In regards to the SKF calipers, plastic calipers have less scale precision, a smaller measurement scale, nonconstant tension throughout the range of measurement, and show less consistency when used by inexperienced SKF technicians, as compared to high-quality calipers (Heyward & Stolarczyk, 1996) . For consistency with your clients measurements, make sure you monitor your their changes using the same calipers.
Most SKF measurements use two to three SKFs to predict body density (Db), from which body fat can be derived using the appropriate equation. Generalized equations, which take into account the effect of age and distribution of body fat, have been developed and validated for persons varying considerably in body fatness (up to 45 %BF) and age (18 to 60 yr) (Jackson & Pollock, 1978; Jackson, Pollock, & Ward, 1980) (Tables 3 & 4). However, for higher precision, SKF prediction equations that take into account a clients age, gender, ethnicity, and physical activity level are recommended. Heyward and Stolarczyk (1996) provide specific SKF equations based on the factors cited above. Also, to save time, several computer software programs are available to calculate Db and %BF (See Personal Trainer, March/April 1997).
Your clients will have variation in skin thickness, compressibility of adipose tissue, and hydration level, which will affect the SKF measurement. Keep a record of these observations for follow-up assessements. Exercise also increases the extracellular water accumulation in the subcutaneous tissue and thus will increase skinfold thickness. Therefore, SKFs should not be measured immediately after exercise, especially in warmer environments.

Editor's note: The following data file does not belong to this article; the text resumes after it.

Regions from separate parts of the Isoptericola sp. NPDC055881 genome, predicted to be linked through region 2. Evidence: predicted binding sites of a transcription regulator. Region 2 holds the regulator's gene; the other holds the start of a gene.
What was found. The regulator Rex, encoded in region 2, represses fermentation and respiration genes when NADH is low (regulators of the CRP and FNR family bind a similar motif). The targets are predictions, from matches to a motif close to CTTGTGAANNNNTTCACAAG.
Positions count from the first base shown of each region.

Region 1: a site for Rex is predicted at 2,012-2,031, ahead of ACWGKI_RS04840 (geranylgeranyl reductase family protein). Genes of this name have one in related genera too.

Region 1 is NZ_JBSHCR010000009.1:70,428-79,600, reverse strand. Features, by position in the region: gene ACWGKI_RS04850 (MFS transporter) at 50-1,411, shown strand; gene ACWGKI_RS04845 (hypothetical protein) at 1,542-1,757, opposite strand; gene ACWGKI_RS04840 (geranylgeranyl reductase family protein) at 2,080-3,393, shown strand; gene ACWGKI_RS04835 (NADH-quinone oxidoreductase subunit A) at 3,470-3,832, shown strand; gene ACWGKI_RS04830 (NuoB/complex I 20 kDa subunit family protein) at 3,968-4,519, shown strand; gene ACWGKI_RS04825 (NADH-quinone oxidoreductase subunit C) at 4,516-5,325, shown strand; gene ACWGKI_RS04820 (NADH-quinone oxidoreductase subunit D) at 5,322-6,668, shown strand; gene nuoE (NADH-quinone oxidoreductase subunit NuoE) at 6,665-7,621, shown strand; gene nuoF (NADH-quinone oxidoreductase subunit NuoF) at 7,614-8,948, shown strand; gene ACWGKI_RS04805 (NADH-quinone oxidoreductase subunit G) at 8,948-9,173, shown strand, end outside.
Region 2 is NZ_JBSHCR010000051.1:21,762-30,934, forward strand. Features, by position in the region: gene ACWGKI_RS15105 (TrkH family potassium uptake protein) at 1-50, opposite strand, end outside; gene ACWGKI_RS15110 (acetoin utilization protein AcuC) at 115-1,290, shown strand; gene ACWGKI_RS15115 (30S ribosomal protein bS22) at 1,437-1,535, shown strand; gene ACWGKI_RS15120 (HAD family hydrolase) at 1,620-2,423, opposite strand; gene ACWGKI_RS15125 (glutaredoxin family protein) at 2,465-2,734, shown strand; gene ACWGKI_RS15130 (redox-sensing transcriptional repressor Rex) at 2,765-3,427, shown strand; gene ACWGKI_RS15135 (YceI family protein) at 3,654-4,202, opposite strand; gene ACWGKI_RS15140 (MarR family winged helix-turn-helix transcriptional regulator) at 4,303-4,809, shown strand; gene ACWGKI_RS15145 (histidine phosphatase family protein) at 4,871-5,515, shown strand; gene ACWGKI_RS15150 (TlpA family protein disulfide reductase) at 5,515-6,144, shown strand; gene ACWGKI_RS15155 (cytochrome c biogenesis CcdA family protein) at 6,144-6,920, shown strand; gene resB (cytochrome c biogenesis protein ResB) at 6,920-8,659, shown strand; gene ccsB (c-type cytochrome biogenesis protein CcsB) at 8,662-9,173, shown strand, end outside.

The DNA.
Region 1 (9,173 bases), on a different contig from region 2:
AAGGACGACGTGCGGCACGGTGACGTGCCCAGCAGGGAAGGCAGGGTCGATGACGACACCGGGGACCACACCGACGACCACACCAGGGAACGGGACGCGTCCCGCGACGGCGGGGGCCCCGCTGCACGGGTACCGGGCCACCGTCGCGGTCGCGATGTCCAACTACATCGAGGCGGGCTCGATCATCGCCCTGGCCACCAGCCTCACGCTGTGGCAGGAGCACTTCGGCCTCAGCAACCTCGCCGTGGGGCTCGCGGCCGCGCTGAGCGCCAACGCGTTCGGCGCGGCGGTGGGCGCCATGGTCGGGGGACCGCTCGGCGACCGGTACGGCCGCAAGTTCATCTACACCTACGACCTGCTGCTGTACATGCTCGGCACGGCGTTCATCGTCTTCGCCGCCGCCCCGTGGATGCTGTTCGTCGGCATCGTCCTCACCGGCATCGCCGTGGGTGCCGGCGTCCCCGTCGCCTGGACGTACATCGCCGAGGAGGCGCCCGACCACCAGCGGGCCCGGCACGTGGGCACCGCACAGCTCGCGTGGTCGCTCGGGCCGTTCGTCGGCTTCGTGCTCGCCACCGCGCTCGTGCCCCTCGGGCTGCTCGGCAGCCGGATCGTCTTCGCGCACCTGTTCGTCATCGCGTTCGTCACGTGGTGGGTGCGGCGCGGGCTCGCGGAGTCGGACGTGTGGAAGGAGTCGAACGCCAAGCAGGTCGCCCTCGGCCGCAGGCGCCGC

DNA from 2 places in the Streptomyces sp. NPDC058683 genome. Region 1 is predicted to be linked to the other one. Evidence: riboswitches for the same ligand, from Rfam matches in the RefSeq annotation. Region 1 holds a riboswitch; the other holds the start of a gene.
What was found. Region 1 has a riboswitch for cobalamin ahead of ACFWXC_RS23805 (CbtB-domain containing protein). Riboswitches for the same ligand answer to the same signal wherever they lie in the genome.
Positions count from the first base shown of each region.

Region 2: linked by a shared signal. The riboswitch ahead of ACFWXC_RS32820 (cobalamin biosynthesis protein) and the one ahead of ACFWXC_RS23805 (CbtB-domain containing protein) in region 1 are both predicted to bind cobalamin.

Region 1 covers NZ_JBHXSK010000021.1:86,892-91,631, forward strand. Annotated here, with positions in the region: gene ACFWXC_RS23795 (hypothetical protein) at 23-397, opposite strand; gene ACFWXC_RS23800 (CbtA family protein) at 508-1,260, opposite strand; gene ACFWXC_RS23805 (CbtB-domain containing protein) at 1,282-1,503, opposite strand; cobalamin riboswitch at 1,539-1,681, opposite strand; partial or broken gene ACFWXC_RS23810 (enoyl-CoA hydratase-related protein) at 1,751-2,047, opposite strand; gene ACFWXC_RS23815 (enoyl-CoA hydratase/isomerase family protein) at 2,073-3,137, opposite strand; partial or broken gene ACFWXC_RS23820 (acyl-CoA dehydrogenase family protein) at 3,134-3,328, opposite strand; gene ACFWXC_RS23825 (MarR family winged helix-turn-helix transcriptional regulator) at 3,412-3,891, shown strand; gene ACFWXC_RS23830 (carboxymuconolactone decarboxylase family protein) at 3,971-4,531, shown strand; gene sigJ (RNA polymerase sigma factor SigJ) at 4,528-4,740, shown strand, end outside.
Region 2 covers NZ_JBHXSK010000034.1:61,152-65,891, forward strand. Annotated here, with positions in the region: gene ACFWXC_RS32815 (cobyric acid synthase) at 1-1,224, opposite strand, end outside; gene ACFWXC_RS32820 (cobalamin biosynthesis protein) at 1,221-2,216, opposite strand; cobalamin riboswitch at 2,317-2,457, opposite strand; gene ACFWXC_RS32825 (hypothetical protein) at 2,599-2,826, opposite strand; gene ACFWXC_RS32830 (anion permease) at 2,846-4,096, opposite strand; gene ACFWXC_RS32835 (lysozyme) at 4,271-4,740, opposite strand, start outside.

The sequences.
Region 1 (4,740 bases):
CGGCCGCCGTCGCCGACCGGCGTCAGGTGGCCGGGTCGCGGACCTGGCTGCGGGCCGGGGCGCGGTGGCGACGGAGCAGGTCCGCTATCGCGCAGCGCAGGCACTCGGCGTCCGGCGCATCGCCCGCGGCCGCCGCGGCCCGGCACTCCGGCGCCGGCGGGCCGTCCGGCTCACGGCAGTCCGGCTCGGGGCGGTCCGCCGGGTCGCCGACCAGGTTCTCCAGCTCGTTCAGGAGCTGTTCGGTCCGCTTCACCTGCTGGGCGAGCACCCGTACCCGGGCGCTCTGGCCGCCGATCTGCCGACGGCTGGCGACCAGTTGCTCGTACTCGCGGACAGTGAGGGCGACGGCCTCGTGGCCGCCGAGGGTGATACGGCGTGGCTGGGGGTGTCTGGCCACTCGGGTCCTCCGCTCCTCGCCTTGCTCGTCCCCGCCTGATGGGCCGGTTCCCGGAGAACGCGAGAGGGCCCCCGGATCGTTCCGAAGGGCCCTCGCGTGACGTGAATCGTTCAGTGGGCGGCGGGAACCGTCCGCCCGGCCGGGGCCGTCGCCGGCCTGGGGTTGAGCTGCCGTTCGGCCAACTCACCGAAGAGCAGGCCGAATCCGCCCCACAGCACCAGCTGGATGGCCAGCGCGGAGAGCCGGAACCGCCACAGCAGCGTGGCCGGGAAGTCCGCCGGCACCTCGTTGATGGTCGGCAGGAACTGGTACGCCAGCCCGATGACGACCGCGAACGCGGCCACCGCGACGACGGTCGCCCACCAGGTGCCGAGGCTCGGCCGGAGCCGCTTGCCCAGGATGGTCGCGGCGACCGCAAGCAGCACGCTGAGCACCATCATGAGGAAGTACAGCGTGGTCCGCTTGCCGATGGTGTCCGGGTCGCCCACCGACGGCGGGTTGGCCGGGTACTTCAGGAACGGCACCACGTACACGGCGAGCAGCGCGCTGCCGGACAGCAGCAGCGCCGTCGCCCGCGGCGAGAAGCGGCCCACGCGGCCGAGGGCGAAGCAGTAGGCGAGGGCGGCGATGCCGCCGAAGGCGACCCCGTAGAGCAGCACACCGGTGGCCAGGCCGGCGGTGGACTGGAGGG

Skinfold Measurement Procedures
The following procedures will increase your reliability and precision when doing SKF measurements (Harrison et al., 1988) :
1. Take all SKF measurements on the right side of the body.
2. Carefully identify, measure and mark the SKF site.
3. Grasp the SKF firmly between the thumb and index finger of your hand. The fold is lifted 1 cm above the site to be measured.
4. Lift the fold by placing the thumb and index finger 8 cm (~3 inches) apart on a line that is perpendicular to the long axis of the skinfold. The long axis is parallel to the natural cleavage lines of the skin. For individuals with extremely large skinfolds, the thumb and finger will need to be separated more than 8 cm in order to lift the fold.
5. Keep the fold elevated while the measurement is taken.
6. Place the jaws of the caliper perpendicular to the fold, approximately 1 cm below the thumb and index finger, and release the jaw pressure slowly.
7. Take the SKF measurement 4 seconds after the pressure is released.
8. Open the jaws of the caliper to remove it from the site. Close the jaws slowly to prevent damage or loss of calibration.
9. Take a minimum of two measurements at each site. If values vary from each other by more than 10%, take additional measurements.
10. Take SKF measurements in a rotational order rather than consecutive readings at each site.
11. Take the SKF measurements when the clients skin is dry and lotion- free.
12. Do not measure SKFs immediately after physical activity because of fluid shifts to the skin.
Becoming a highly skilled SKF technicians takes careful practice and precise adherence to measurement procedures. With some obese or heavily muscled clients the SKF method may not work satisfactorily and alternative measures such as bioelectical impedance may be indicated. One of the greatest values for clients, in doing and explaining body composition measures, is the supplementary educational information the personal trainer can provide them about attaining optimal health.